each individual employee would spend less than 20% of his/her work 
hours on the Government contract, a prime contractor could not 
certify--as required by Criterion 6--that all or nearly all offerors 
would staff the contract with service employees who spend only a small 
portion of their time on the project.
    (5) The subcontractor utilizes the same compensation (wage and 
fringe benefits) plan for all service employees performing work under 
the subcontract as the subcontractor uses for these employees and for 
equivalent employees servicing commercial customers.
    This criterion ensures that the employees servicing the government 
contract will be compensated exactly as they would be if they were 
servicing a commercial account. Thus, the prevailing labor standards 
for private work would not be impacted in any way by the award of the 
subcontract. Furthermore, because subcontract award is not determined 
primarily on the basis of cost (Criterion 2), the subcontractor paying 
the lowest wages will not have a competitive advantage over other 
employers who pay average or above average wages. These subcontractors 
will compete for the subcontract work on the same basis that they 
compete for private work: quality of service and overall value.
    (6) The prime contractor determines in advance, based on the nature 
of the subcontract requirements and knowledge of the practices of 
likely offerors, that all or nearly all offerors will meet the above 
requirements. If the services are currently being performed under a 
contract or subcontract, the prime contractor shall consider the 
practices of the existing contractor or subcontractor in making a 
determination regarding the above requirements.
    This requirement is designed to ensure that all subcontractors 
compete on an equal basis, and eliminate the possibility that a 
subcontractor subject to SCA would be forced to compete against a 
subcontractor that would be exempt from SCA. Furthermore, as noted in 
the discussion of Criterion 4, this requirement, which takes into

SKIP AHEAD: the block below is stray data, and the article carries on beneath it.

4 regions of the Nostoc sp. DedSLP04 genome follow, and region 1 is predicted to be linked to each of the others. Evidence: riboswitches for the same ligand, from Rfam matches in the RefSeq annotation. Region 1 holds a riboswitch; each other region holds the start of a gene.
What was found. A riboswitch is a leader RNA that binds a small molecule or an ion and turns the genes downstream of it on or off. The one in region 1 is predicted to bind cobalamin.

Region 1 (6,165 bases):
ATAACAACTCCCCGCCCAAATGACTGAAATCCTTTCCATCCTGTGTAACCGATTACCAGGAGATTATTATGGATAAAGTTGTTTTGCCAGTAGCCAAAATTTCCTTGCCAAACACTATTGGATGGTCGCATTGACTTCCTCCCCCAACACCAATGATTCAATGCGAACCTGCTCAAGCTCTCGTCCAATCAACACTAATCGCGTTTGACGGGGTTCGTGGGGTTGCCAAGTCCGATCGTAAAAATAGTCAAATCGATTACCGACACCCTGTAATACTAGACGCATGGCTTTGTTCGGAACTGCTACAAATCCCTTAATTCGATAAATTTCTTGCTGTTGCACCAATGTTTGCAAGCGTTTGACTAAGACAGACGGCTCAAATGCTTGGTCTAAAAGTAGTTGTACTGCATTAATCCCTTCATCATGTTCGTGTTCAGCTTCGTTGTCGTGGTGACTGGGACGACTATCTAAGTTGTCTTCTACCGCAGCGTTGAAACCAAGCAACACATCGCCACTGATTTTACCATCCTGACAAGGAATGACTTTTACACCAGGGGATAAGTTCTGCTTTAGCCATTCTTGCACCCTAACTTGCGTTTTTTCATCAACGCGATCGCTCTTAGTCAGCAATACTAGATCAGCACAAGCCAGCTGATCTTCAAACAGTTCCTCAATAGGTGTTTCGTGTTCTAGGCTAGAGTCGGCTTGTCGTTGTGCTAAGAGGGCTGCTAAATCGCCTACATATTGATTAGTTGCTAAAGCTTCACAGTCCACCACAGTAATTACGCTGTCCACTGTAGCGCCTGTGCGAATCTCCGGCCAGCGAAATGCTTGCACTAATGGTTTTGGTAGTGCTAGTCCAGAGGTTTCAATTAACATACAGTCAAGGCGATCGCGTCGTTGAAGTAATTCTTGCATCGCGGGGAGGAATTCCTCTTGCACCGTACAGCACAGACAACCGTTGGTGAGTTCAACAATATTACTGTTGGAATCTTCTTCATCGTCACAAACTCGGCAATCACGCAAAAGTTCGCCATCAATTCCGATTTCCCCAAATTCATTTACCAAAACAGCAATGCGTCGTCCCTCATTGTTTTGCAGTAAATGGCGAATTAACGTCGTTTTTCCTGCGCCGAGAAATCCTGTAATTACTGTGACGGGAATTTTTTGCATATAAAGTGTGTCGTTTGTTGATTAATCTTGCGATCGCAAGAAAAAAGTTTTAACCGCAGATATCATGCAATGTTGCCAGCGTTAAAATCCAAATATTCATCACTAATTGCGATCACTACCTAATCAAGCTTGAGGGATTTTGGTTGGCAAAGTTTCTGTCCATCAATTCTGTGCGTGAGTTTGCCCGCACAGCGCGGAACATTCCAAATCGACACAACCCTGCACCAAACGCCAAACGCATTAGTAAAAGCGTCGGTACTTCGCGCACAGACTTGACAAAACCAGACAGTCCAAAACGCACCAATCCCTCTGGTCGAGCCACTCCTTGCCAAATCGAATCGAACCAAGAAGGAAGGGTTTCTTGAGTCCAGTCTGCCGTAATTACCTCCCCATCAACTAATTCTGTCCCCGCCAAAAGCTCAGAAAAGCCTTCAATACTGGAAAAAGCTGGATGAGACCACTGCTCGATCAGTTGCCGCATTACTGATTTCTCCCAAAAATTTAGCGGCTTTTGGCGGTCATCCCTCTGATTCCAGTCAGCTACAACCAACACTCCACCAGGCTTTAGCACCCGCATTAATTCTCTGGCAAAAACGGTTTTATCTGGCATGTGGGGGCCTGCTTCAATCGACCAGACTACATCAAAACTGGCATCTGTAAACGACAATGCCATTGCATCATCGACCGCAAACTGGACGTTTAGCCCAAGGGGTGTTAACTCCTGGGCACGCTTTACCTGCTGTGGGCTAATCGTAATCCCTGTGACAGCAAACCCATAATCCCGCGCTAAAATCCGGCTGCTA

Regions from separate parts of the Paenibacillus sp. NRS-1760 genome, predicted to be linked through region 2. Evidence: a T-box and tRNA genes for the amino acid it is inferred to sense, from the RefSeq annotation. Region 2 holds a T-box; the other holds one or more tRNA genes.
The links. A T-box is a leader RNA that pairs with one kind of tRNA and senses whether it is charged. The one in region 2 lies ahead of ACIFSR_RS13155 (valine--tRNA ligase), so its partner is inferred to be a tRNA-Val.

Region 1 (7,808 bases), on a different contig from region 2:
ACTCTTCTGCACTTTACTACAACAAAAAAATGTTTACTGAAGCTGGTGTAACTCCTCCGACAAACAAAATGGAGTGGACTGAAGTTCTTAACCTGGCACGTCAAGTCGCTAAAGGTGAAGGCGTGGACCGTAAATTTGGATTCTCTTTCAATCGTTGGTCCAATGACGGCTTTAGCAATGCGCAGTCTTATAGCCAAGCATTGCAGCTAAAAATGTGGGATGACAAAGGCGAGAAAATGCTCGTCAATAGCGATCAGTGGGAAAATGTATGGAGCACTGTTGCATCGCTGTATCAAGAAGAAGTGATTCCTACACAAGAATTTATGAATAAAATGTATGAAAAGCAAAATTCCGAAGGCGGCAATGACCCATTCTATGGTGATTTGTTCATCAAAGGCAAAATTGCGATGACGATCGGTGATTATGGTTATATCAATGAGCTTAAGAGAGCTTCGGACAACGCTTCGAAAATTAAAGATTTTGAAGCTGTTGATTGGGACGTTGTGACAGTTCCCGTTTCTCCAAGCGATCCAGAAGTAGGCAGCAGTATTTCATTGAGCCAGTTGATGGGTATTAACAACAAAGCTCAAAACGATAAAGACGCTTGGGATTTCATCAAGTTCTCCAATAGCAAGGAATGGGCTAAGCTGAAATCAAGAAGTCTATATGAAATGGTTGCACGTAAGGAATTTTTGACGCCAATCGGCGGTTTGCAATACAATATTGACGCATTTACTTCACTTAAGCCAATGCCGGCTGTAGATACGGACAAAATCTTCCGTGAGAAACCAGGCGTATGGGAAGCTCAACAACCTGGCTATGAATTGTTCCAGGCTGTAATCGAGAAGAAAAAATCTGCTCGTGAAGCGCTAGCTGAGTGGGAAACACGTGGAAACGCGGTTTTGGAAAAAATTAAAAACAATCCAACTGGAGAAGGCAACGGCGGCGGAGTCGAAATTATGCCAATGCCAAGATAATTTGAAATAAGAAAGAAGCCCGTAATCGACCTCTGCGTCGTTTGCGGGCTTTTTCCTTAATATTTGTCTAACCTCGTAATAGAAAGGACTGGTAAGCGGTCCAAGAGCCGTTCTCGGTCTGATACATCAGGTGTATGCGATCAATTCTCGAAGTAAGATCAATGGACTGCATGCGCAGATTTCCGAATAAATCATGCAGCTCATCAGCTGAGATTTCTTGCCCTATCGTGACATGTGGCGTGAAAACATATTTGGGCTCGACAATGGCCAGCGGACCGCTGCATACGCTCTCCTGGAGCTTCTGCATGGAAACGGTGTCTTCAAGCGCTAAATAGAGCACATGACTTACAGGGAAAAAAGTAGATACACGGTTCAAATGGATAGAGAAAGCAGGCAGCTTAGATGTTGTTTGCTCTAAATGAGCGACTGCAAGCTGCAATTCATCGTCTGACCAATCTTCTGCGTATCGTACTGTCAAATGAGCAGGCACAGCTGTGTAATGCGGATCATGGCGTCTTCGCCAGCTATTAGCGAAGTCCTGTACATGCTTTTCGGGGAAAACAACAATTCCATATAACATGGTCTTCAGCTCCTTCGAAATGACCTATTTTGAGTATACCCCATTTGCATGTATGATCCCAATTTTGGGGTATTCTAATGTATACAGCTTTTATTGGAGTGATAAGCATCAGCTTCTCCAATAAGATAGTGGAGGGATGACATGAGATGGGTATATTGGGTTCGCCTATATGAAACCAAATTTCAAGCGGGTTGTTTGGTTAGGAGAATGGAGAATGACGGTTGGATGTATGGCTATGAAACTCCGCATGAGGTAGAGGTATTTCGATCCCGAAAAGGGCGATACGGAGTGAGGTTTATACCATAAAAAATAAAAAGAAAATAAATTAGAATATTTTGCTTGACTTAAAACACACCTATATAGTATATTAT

consideration not only the practices of likely offerors but also the 
nature of the subcontract requirements, is a necessary safeguard to 
prevent individual offerors from juggling staffing patterns simply in 
an effort to avoid SCA coverage. This criterion also serves to protect 
those employees (either contractor or Federal employees) who might 
currently be engaged in performing the solicited services on a full-
time basis.
    (7) The exempted subcontractor certifies in the subcontract to the 
provisions in paragraphs (1), and (3) through (5). The prime contractor 
shall review available information concerning the subcontractor and the 
manner in which the subcontract will be performed. If the prime 
contractor has reason to doubt the validity of the certification, SCA 
stipulations shall be included in the subcontract.
    This criterion provides a mechanism for addressing and correcting 
situations where the exemption may have been misapplied. (It is not 
anticipated that the prime contractor will do a complete investigation 
into the application of the exemption to the subcontractor, but rather 
will do a review based on known information regarding the 
subcontractor, including information submitted in the solicitation 
process.) Furthermore, if the Department of Labor, in its enforcement, 
determines that the subcontract is not in fact exempt, it shall require 
that SCA stipulations be included in the subcontract. The prime 
contractor, who in almost all cases will have SCA stipulations included 
in its contract, will be ultimately responsible for compliance with the 
requirements of the Act. The Department may therefore require that the 
SCA requirements be effective as of the date of contract award. The 
Department notes that an exempt subcontractor is not required to keep 
any particular records to meet its burden of showing that the criteria 
are satisfied.
    These criteria will be applied only to the following small group of 
commercial services. In order for the exemption to apply, the 
subcontract must meet all of the required criteria and must be for one 
of the specified services listed below. Subcontracts for services that 
are not within the scope of the services specifically listed, will not 
be exempt from coverage of SCA even though the subcontract meets all of 
the required criteria. Furthermore, subcontracts subject to section 
4(c) of the SCA are not exempt.
    For each of the services included on the list of services to which 
the exemption would apply, the type of services covered is explained. 
The difficulties which the FAR Council stated have been encountered in 
procuring the services are discussed in the NPRM.

Automatic Data Processing and Telecommunications Services

    For several years the Department of Labor regulations implementing 
the Service Contract Act have contained an exemption for contracts 
principally for the maintenance, calibration and/or repair of 1) 
automated data processing and office information/word processing 
systems; 2) scientific equipment and medical apparatus or equipment of 
microelectronic circuitry or other technology of at least similar 
sophistication; and 3) office/business machines not otherwise exempt